Accessibility navigation


Gendered relationships in rural advisory services: a Pakistani case study

Lamontagne-Godwin, J. D. (2019) Gendered relationships in rural advisory services: a Pakistani case study. PhD thesis, University of Reading

[img]
Preview
Text (Redacted) - Thesis
· Please see our End User Agreement before downloading.

2MB
[img] Text - Thesis
· Restricted to Repository staff only

2MB
[img] Text - Thesis Deposit Form
· Restricted to Repository staff only

1MB

It is advisable to refer to the publisher's version if you intend to cite from this work. See Guidance on citing.

Abstract/Summary

As populations increase, so do the challenges in feeding the world. Rural Advisory Services (RAS) contribute positively to food security by ensuring rural populations have access to vital knowledge, increasing yields and rural incomes. However, national and local RAS systems are complex, multifaceted, and comprised of a multitude of stakeholders with differing aims and agendas. More importantly, women around the world access them less frequently than men, for historical sociocultural reasons. Recent attempts to improve the poor female access to agricultural information by multilateral organisations, operating outside national RAS systems, have been well-intended but largely ineffectual, overlooking progressive approaches that focus on gender transformative change. Most observers agree that more focused research on RAS and stakeholders would improve the balance of gender access to agricultural information. This thesis addresses the domain by firstly developing a novel approach for qualitatively and quantitatively understanding the complexity of national and local RAS systems in Pakistan through its stakeholders’ perceptions. This is a key first step to evaluate the system’s dynamism prior to any impact research on RAS initiatives. These findings exposed key differences between local and national perceptions of a RAS system, and demonstrated the value of an accessible methodology to measure and understand RAS and an external initiative’s impacts. Secondly, the thesis examines agricultural information access in a district with and without Plantwise, the agricultural extension initiative launched by CABI in Pakistan in 2011, to assess and understand the initiative’s impacts through farmers’ and extension workers’ perspectives. Results highlighted the need to refine the integration of gendered perceptions and utilisation of socio-economic factors at the institutional and organisational level to better assess and improve initiatives’ impacts on the ground. In the next chapter, the thesis studies the frequency of use and preference of agricultural information sources of a quantitatively significant sample of men and women in farm households in the Punjab province of Pakistan. In the first instance, the study identified interesting gender differences regarding use and preference for agricultural information sources in relation to age and literacy. Women hardly use sources for agricultural information, and value interpersonal communication from informal sources, compared to men’s official sources’ preference. Age and literacy affect differences between women more than it does between men, particularly for convenient locations to access information. The focus and outcomes regarding gender intersecting with age and literacy in agricultural information access imply the need for more refined socioeconomic models, discerning and interrelating gender and other social dimensions beyond the standard of male-headed households. This 4 study’s findings also add to the growing body of evidence on gendered information access, highlighting the need to investigate deeper socio-cultural issues, discerning and interrelating gender and other social dimensions beyond the standard of male-headed households. This aspect is explored in the final chapter, where male and female farmers’ perceptions are compared with a sample of extension workers’ perceptions in order to identify culturally acceptable genderresponsive schemes in Pakistan. The study highlights the importance of trials and assessments of female-led lead farmer approaches as potential transformative knowledge pathways, because of their blend of formal and informal interactions – both systems favoured by female smallholders. Results also showed that improving awareness of the importance of gender equality of access to information to male extension workers, and the continued training of female extension agents for field activities where possible, are important elements to improve equality of access to agricultural information and are able to create transformative change. This thesis highlights important foci for the gender debate in rural advisory services. On the one hand it is vital to analyse individual perceptions and behaviours to understand the types of initiatives that should be considered and implemented to achieve better gender equality. On the other, it is crucial to contextualise individual behaviours with a higher-level understanding of the organisational, sociocultural and institutional milieu that drives RAS in a country. Gender-sensitive research must attempt to investigate both aspects in the future. Better yet, these high level and individual perceptions should be linked and researched through social network and agricultural innovation system analyses in order to provide further evidence of the importance of focused gender-aware activities and their impact on food security.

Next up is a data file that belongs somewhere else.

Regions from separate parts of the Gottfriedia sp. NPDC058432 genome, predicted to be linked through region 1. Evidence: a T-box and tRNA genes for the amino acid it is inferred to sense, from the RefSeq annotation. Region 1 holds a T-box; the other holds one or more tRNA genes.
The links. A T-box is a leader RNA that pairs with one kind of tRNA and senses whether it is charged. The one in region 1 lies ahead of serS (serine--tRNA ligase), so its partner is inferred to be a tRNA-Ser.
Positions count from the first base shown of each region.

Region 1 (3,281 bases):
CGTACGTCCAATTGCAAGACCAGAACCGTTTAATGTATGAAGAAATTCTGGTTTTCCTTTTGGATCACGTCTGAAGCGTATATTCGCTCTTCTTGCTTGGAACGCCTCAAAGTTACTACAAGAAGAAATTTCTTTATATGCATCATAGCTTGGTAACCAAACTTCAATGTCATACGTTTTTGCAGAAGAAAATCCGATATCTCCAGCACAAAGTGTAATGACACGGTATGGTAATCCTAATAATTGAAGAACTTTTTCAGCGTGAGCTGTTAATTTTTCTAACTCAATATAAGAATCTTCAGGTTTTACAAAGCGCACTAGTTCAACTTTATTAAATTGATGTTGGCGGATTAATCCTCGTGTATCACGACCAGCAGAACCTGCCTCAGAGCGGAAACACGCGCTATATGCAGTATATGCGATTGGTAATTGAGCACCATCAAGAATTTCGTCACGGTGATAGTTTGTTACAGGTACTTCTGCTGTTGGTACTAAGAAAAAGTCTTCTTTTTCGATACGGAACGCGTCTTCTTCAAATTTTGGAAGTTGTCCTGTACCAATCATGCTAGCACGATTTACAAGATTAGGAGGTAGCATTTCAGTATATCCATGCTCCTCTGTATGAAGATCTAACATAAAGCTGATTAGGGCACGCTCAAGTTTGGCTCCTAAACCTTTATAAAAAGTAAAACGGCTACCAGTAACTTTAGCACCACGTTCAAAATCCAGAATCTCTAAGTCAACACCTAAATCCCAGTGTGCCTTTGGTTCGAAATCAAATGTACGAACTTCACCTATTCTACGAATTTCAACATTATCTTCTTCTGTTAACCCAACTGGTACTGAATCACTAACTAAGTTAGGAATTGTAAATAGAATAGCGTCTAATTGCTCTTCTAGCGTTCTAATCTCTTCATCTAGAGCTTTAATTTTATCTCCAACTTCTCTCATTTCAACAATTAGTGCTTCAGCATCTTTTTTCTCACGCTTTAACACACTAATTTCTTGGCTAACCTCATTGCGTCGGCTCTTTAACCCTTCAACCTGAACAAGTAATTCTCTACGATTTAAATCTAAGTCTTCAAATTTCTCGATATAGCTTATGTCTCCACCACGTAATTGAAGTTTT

Item Type:Thesis (PhD)
Thesis Supervisor:Dorward, P.
Thesis/Report Department:School of Agriculture, Policy and Development
Identification Number/DOI:
Divisions:Faculty of Life Sciences > School of Agriculture, Policy and Development
ID Code:89015

Downloads

Downloads per month over past year

University Staff: Request a correction | Centaur Editors: Update this record

Page navigation